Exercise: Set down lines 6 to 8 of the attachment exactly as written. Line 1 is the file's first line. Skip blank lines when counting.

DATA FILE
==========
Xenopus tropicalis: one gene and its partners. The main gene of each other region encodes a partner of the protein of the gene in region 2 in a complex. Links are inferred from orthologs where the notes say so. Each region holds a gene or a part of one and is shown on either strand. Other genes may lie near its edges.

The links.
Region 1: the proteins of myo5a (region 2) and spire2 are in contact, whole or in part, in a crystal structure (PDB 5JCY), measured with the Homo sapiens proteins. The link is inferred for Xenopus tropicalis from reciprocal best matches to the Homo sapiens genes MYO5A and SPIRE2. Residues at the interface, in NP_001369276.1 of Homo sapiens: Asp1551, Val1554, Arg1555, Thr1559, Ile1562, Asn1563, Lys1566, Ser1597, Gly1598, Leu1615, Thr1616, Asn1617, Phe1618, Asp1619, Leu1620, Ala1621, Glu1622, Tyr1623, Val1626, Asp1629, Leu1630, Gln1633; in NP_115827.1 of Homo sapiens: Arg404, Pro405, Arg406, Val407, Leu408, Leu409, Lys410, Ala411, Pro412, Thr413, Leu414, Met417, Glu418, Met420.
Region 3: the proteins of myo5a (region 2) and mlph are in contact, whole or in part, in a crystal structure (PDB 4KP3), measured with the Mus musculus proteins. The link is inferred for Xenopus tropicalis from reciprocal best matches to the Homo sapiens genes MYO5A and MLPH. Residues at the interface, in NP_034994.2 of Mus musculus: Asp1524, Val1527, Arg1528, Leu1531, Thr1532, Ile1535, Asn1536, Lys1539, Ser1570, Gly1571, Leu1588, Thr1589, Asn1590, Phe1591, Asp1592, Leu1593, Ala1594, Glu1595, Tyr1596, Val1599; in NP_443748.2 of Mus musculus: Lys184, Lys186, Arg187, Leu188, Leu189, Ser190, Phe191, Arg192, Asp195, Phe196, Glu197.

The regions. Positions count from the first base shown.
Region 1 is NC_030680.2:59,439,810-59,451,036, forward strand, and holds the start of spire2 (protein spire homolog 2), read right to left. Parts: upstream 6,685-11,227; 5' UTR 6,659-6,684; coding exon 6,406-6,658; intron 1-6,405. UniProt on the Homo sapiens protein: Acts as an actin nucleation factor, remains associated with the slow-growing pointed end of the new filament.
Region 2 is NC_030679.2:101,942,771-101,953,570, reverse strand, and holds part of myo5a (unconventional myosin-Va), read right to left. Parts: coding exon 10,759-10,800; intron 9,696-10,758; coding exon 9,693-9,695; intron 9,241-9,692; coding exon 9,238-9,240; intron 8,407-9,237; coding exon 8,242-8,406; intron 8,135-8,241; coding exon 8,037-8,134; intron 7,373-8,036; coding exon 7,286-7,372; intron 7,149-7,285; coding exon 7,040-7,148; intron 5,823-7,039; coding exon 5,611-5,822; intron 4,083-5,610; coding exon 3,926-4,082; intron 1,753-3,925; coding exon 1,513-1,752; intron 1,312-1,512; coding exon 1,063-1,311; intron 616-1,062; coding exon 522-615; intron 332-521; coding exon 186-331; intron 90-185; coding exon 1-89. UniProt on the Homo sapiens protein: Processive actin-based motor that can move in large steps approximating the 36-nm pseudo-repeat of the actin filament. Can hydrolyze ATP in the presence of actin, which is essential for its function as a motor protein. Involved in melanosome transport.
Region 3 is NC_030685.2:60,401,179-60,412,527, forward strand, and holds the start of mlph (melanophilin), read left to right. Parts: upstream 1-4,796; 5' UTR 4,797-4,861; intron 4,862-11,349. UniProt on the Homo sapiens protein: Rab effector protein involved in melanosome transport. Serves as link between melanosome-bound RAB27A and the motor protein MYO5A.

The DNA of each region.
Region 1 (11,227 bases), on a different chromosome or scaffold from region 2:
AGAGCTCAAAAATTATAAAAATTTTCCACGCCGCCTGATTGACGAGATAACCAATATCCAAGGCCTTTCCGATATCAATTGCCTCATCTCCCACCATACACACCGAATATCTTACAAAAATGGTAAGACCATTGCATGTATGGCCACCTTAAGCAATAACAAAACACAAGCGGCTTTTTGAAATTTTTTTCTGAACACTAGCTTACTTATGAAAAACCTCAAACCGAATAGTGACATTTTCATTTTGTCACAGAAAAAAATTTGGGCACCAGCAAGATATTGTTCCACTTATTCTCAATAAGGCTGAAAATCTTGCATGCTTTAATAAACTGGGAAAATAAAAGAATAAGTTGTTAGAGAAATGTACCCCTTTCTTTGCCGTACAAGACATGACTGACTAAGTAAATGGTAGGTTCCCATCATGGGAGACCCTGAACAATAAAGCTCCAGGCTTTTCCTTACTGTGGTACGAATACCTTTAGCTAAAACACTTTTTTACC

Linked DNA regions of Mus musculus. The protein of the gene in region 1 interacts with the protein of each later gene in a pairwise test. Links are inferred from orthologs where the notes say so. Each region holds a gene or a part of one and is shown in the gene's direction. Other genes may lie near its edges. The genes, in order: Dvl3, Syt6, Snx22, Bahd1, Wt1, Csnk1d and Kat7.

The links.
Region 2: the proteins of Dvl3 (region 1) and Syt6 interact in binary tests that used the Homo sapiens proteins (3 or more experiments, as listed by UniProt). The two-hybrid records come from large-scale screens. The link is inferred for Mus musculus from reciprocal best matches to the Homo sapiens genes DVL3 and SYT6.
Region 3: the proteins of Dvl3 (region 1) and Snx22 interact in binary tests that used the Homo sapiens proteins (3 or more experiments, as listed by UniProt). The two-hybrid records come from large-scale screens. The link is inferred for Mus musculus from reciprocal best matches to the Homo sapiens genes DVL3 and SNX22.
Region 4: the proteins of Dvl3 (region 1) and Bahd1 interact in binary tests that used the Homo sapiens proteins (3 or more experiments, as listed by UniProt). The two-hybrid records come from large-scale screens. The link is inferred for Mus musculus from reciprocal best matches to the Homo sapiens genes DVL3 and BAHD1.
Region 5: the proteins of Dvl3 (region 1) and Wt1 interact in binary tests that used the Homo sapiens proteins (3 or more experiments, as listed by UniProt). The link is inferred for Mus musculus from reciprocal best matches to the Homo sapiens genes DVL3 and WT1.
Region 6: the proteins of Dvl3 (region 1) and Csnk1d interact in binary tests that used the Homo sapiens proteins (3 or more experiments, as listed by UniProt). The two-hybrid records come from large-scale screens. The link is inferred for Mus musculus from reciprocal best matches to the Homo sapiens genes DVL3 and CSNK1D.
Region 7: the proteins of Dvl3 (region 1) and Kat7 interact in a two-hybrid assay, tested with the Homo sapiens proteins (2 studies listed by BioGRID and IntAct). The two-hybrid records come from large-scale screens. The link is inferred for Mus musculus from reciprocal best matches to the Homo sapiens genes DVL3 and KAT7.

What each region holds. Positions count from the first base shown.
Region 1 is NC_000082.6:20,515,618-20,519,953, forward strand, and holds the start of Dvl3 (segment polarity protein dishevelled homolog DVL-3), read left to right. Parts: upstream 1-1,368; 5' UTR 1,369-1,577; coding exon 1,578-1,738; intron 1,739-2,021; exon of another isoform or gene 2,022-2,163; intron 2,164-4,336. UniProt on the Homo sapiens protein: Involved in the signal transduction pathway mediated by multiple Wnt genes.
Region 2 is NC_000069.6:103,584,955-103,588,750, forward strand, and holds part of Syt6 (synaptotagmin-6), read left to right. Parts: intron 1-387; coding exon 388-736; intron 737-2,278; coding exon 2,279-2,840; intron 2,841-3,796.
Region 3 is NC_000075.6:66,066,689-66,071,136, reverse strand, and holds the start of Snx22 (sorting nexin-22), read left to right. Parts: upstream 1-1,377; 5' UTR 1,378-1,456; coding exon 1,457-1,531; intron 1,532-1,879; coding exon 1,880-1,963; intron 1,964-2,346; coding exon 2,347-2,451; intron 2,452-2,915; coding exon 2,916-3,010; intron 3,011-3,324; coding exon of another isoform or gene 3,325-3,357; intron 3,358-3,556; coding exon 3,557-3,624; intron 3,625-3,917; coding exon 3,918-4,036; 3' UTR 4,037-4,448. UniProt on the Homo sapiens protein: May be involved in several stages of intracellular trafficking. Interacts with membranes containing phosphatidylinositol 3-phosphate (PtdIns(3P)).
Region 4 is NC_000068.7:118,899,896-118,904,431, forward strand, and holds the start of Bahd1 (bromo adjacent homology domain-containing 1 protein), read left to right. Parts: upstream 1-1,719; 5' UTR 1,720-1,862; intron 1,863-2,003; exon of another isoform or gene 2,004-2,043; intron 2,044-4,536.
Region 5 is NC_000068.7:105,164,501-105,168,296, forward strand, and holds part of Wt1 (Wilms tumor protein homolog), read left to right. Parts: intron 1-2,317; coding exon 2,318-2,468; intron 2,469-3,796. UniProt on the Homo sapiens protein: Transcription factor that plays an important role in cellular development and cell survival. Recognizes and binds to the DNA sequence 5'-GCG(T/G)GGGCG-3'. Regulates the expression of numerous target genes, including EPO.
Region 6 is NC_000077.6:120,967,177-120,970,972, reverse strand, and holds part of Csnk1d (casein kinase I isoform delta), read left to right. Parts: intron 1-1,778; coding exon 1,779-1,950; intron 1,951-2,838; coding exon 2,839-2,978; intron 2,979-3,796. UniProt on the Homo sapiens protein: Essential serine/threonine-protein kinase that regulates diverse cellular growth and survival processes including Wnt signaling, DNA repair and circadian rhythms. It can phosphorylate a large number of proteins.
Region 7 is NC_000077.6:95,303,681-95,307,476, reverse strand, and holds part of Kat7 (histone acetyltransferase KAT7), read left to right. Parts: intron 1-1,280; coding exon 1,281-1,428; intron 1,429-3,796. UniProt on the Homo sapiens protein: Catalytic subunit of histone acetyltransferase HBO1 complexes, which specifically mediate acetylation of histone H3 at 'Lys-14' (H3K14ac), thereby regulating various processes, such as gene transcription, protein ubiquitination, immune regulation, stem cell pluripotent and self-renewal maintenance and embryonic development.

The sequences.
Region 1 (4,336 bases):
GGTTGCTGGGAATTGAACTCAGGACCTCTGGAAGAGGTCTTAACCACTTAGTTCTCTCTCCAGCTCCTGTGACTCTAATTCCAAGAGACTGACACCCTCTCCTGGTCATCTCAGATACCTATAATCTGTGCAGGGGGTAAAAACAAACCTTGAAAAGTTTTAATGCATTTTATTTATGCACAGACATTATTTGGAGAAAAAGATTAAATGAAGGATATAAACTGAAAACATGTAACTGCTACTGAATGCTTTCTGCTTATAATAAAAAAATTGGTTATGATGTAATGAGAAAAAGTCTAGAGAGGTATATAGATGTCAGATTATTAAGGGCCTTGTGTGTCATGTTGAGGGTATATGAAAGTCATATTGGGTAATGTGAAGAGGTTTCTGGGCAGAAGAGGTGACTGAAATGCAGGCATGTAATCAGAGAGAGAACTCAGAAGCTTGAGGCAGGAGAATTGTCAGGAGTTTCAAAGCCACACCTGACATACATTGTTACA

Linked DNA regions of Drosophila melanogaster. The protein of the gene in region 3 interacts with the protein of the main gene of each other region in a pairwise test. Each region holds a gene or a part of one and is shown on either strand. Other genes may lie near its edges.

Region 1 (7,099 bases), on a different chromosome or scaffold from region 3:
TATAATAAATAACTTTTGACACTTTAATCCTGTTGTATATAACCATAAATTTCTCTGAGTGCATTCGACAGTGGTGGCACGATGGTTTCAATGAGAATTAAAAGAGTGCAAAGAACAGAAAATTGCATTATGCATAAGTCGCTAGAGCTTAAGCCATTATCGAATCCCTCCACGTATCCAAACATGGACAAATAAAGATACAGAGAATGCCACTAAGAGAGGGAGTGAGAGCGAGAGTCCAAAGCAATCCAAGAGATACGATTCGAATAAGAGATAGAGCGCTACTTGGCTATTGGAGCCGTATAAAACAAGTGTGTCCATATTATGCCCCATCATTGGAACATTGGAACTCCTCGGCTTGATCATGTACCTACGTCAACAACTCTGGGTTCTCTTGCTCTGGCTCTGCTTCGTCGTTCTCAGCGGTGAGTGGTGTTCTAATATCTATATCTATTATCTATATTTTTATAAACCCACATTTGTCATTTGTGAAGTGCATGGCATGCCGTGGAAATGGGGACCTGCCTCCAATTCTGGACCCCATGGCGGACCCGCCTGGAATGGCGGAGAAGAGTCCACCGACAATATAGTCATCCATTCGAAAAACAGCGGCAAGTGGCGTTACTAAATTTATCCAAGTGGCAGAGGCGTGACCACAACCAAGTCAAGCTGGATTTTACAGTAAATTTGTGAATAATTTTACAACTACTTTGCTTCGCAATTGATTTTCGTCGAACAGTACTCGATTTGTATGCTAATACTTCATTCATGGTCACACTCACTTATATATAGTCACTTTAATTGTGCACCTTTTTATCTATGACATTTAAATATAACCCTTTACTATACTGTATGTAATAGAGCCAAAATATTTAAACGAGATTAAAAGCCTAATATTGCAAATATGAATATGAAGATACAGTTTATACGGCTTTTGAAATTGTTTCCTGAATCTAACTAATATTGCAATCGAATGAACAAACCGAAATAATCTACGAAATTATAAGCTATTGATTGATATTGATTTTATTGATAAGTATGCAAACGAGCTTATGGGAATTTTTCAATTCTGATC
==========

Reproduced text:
Region 1 is NC_030680.2:59,439,810-59,451,036, forward strand, and holds the start of spire2 (protein spire homolog 2), read right to left. Parts: upstream 6,685-11,227; 5' UTR 6,659-6,684; coding exon 6,406-6,658; intron 1-6,405. UniProt on the Homo sapiens protein: Acts as an actin nucleation factor, remains associated with the slow-growing pointed end of the new filament.
Region 2 is NC_030679.2:101,942,771-101,953,570, reverse strand, and holds part of myo5a (unconventional myosin-Va), read right to left. Parts: coding exon 10,759-10,800; intron 9,696-10,758; coding exon 9,693-9,695; intron 9,241-9,692; coding exon 9,238-9,240; intron 8,407-9,237; coding exon 8,242-8,406; intron 8,135-8,241; coding exon 8,037-8,134; intron 7,373-8,036; coding exon 7,286-7,372; intron 7,149-7,285; coding exon 7,040-7,148; intron 5,823-7,039; coding exon 5,611-5,822; intron 4,083-5,610; coding exon 3,926-4,082; intron 1,753-3,925; coding exon 1,513-1,752; intron 1,312-1,512; coding exon 1,063-1,311; intron 616-1,062; coding exon 522-615; intron 332-521; coding exon 186-331; intron 90-185; coding exon 1-89. UniProt on the Homo sapiens protein: Processive actin-based motor that can move in large steps approximating the 36-nm pseudo-repeat of the actin filament. Can hydrolyze ATP in the presence of actin, which is essential for its function as a motor protein. Involved in melanosome transport.
Region 3 is NC_030685.2:60,401,179-60,412,527, forward strand, and holds the start of mlph (melanophilin), read left to right. Parts: upstream 1-4,796; 5' UTR 4,797-4,861; intron 4,862-11,349. UniProt on the Homo sapiens protein: Rab effector protein involved in melanosome transport. Serves as link between melanosome-bound RAB27A and the motor protein MYO5A.